Dear Abby | Mom can’t stop baby talking with grown son and girlfriend

Dear Abby: I’m 32 and have been dating my boyfriend, “Jerome,” for five years. We both have successful careers and lives of our own. However, when we visit his family who live in the area, I’m subjected to “baby talk” from his mother. She’s a wonderful woman who loves her family dearly, but she can’t seem to converse with any of us without pitching her voice up an octave and talking in sentences as if we are 5 years old.

In addition, she insists on calling her son every day to ask how his day is going or check on him if he hasn’t been feeling well, again with a baby voice. I am at my wits’ end. Jerome has addressed the issue several times with her and his father, but it never gets better. His father says that’s who she is, and it won’t change.

His parents now wonder why I seem so unhappy when I’m around them and think I don’t like them. But I’m just tired of the disrespect, and I don’t like that they expect me to accept the baby talk. Please help. – All Grown Up In Houston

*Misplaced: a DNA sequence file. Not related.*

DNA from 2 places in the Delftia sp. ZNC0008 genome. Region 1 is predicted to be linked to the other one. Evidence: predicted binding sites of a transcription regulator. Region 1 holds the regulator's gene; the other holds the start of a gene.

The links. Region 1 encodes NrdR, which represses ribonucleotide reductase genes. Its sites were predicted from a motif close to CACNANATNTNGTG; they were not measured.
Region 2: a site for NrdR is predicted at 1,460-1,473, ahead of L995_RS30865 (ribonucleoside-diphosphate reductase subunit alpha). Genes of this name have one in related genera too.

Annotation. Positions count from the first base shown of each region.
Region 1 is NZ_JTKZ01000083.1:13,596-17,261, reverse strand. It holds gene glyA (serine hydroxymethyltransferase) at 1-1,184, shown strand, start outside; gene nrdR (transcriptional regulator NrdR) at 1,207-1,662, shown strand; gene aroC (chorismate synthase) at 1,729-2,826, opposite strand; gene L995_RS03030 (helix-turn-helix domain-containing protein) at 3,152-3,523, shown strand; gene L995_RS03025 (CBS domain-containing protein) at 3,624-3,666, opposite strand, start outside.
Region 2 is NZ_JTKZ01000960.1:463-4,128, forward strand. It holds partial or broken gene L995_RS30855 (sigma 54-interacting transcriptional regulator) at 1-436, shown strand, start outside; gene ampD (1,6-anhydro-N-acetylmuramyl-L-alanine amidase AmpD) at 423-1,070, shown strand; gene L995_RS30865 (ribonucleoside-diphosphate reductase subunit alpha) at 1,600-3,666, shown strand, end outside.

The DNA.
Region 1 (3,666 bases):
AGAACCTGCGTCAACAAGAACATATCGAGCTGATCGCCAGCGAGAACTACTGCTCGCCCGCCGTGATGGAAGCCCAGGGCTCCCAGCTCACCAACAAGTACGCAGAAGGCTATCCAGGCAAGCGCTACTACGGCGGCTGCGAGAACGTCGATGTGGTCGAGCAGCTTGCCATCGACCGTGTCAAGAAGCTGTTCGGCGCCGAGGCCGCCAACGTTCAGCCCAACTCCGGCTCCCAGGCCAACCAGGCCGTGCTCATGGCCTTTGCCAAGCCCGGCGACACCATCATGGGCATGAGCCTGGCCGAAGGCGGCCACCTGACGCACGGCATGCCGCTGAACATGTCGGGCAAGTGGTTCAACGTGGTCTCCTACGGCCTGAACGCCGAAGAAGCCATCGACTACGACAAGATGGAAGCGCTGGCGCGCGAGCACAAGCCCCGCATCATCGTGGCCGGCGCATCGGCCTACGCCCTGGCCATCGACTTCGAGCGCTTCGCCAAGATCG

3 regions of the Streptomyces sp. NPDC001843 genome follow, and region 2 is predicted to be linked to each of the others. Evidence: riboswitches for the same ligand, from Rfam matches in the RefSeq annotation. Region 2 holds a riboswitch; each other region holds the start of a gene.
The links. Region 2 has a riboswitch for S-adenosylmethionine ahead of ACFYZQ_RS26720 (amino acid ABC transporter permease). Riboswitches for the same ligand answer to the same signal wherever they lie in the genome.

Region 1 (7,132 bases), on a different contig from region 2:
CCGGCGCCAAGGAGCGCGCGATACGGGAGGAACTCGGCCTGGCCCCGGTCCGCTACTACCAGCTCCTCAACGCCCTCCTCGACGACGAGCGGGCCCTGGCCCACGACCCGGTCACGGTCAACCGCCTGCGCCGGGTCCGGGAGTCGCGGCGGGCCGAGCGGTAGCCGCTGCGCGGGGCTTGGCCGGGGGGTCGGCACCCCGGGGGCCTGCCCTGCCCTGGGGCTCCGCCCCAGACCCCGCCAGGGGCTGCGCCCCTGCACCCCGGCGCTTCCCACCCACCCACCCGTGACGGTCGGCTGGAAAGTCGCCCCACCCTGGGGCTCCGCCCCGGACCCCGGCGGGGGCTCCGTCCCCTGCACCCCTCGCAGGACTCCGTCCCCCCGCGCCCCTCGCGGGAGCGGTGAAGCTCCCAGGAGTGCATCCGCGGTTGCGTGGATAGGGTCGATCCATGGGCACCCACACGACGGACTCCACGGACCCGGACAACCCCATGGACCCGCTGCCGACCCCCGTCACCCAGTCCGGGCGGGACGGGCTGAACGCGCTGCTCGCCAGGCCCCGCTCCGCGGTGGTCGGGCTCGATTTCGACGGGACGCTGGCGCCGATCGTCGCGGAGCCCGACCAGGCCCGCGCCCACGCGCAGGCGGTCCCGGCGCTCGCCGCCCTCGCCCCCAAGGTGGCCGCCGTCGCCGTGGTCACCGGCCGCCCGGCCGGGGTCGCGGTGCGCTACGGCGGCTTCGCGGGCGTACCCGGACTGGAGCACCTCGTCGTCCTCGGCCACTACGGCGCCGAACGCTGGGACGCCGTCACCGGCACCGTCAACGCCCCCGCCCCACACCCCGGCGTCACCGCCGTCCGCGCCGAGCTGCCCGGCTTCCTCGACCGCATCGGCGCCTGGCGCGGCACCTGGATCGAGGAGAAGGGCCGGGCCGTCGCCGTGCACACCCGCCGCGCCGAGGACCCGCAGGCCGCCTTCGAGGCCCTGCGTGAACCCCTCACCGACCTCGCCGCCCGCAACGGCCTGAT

Dear All Grown Up: I am inclined to agree with your boyfriend’s father. This is the way his wife is.

Part of the problem may be that you are complaining to the wrong people about the way she talks to you. Because you seem unable to change the way you feel, and it’s affecting how you behave toward your boyfriend’s parents, tell HER as diplomatically as possible that you feel disrespected when she uses baby talk with you. It’s better than sulking, which may be why they think you don’t like them – and appears to be half-true.

Dear Abby: My daughter is on her third marriage to a pretty nice guy, but she’s also in regular contact with her first husband by text, email and phone. And now, her present husband is also in contact with an ex-girlfriend (hanging out, having lunch, etc.). What part of this picture am I not getting? – Suspicious Mom And In-Law In Arizona

Dear Suspicious: I’d say your vision is 20/20 or better. If your daughter’s track record holds, marriage No. 3 is in the ninth inning, and the “players” are about to strike out.

Dear Abby is written by Abigail Van Buren, also known as Jeanne Phillips, and was founded by her mother, Pauline Phillips.